MARY ACTON BA, author and lecturer, studied at the Courtauld Institute, and has taught at Brookes University and de Montfort University. She is currently the Associate Tutor in Art History for Oxford University Department of Continuing Education and co-Director of the undergraduate certificate in the History of Art. Her books include Learning to Look at Paintings (2008) and Learning to Look at Modern Art (2004).
SEBASTIANO BARASSI MA, has worked as Curator of Collections at Kettles Yard, Cambridge, and also as Director of Studies at Fitzwilliam College, University of Cambridge. Before that he was Documentation Officer at the Courtauld Institute Gallery, University of London. He has been Curator of Exhibitions at the Henry Moore Foundation since his appointment, 7 May 2012.
DR COLLEEN BATEY, Ph.D, Senior Lecturer in Archaeology at Glasgow University, has specialised in the Viking period over the last 35 years. She has an international reputation for her field work and publications on Orkney, Shetland, Mainland Scotland, St Kilda and Iceland. A guest lecturer and expedition team member on small ships, she has visited all parts of the extensive Viking world, from Russia to Newfoundland.
DR BARNABAS CALDER PhD, lecturer in architecture at the University of Liverpool specialises in British architecture since 1945. Known to Nicholas Friend for his passionate clarity of presentation, he is currently writing a book on British Brutalism to be published by William Heinemann, and an online complete works of Denys Lasdun.
TIM CLAYTON is the award-winning author of a number of books on naval and military history, including Waterloo: Four Days that Changed Europe’s Destiny’, the highly acclaimed ‘Trafalgar: The Men, The Battle, The Storm’, and ‘Finest Hour’ the best-selling book that accompanied the BBC1 series. An experienced lecturer, he is also a leading expert in English prints and an authority on the print trade in the eighteenth century, on which subject his book The English Print, 1688-1802 is a standard work.
DR HAYLEY FLYNN currently holds the post of Curator of Old Master Pictures and British Paintings at The Wallace Collection. Projects include the Joshua Reynolds exhibition, ‘Experiments in Paint’ and the continuing research and cataloguing of the Canaletto paintings and 18th and 19th century British paintings held in the collection. She is interested in all aspects of eighteenth and nineteenth century British art and visual culture, particularly landscape.
CLARE FORD-WILLE BA has been a lecturer for Birkbeck College, London University for over 30 years and is well known for her lectures for NADFAS, the Art Fund and the National Gallery. She has led numerous study tours abroad for INSCAPE and other organisations.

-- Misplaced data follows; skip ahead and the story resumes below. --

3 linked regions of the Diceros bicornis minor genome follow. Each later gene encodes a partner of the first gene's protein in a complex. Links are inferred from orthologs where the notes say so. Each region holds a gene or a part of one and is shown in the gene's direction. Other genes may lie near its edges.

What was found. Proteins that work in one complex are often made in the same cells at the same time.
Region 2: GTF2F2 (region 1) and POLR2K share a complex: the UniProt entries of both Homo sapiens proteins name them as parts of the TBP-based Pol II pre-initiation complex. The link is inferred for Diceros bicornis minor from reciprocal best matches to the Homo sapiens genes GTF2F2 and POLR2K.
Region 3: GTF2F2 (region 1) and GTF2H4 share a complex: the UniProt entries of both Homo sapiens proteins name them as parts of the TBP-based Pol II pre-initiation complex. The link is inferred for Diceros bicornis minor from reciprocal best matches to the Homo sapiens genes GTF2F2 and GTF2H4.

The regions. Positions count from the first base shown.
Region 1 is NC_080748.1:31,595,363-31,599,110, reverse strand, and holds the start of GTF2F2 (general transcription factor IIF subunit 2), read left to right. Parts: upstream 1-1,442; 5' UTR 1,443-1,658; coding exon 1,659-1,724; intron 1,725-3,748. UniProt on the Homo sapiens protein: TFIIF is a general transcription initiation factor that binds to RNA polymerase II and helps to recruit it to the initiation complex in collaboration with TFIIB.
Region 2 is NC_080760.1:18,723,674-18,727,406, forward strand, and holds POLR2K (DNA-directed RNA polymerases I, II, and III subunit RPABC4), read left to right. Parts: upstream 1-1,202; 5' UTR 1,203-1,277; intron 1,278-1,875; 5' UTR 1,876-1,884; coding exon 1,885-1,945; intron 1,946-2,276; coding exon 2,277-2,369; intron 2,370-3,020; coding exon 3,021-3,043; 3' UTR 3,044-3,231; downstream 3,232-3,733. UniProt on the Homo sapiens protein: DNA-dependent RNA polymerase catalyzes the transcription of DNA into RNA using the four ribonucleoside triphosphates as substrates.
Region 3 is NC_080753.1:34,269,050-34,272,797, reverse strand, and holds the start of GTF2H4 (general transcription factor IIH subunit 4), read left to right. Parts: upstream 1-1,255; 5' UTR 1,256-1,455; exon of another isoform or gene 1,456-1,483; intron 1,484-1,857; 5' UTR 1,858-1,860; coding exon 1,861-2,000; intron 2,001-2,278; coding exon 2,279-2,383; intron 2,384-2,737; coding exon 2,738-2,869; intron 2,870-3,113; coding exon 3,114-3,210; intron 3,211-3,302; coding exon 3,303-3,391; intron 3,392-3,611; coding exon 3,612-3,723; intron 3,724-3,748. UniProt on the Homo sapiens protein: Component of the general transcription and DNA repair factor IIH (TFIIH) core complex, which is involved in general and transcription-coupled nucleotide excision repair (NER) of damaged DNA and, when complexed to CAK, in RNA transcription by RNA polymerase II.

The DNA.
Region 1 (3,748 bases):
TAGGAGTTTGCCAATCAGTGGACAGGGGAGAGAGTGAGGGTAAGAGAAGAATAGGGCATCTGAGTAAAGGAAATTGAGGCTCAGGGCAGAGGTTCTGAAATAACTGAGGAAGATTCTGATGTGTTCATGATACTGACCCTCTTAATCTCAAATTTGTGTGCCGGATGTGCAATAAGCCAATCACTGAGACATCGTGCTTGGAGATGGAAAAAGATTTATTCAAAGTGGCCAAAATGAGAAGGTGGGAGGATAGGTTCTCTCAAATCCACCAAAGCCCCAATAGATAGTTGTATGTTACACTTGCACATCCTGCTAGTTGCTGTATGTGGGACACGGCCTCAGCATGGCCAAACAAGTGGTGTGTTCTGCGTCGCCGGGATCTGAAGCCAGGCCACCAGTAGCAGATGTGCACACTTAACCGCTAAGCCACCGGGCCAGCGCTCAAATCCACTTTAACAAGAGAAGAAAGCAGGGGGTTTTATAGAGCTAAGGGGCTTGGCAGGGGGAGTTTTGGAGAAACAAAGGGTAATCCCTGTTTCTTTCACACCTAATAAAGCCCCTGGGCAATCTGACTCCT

NICHOLAS FRIEND MA (Oxon), MA (Cantab), FRSA, Founder and Director of INSCAPE Fine Art Study Tours Ltd, and co-Founder of Friend&Friend Ltd has been teaching adults in galleries, museums and country houses for over 30 years. He has taught for the Wallace Collection, the National Gallery and Sotheby’s, and has conducted many tours at home and abroad. For 25 years he directed Cambridge University’s History of Art Summer School. He is a Fellow of the Royal Society of Arts and a Companion of the Guild of St. George.
JAMES HAMILTON MA, PhD, author of Turner biography, Turner, A Life, and others, is one of this country’s leading experts on Turner. Senior Research Fellow at the University of Birmingham, he curated ‘Turner: the Late Seascapes’ at the Clark Institute in Williamstown, USA, ‘Turner’s Britain’ in Birmingham, ‘Turner and the Scientists’ at Tate Britain, and the outstanding ‘Helen Frankenthaler and JMW Turner’ exhibition at Turner Contemporary in Margate.
DR BETTANY HUGHES is a highly acclaimed English historian, author, and broadcaster whose speciality is classical history. She has taught at Bristol, Manchester, Oxford and Cambridge universities, and is currently a Research Fellow of King’s College London, an Honorary Fellow of Cardiff University, and the recipient of an Honorary Doctorate from the University of York. Of her two critically acclaimed books on Ancient Greek subjects, Helen of Troy: Goddess, Princess, Whore, has been translated into ten languages and The Hemlock Cup: Socrates, Athens and the Search for the Good Life, made The New York Times Bestseller List. It was also chosen as Book of the Year in several publications.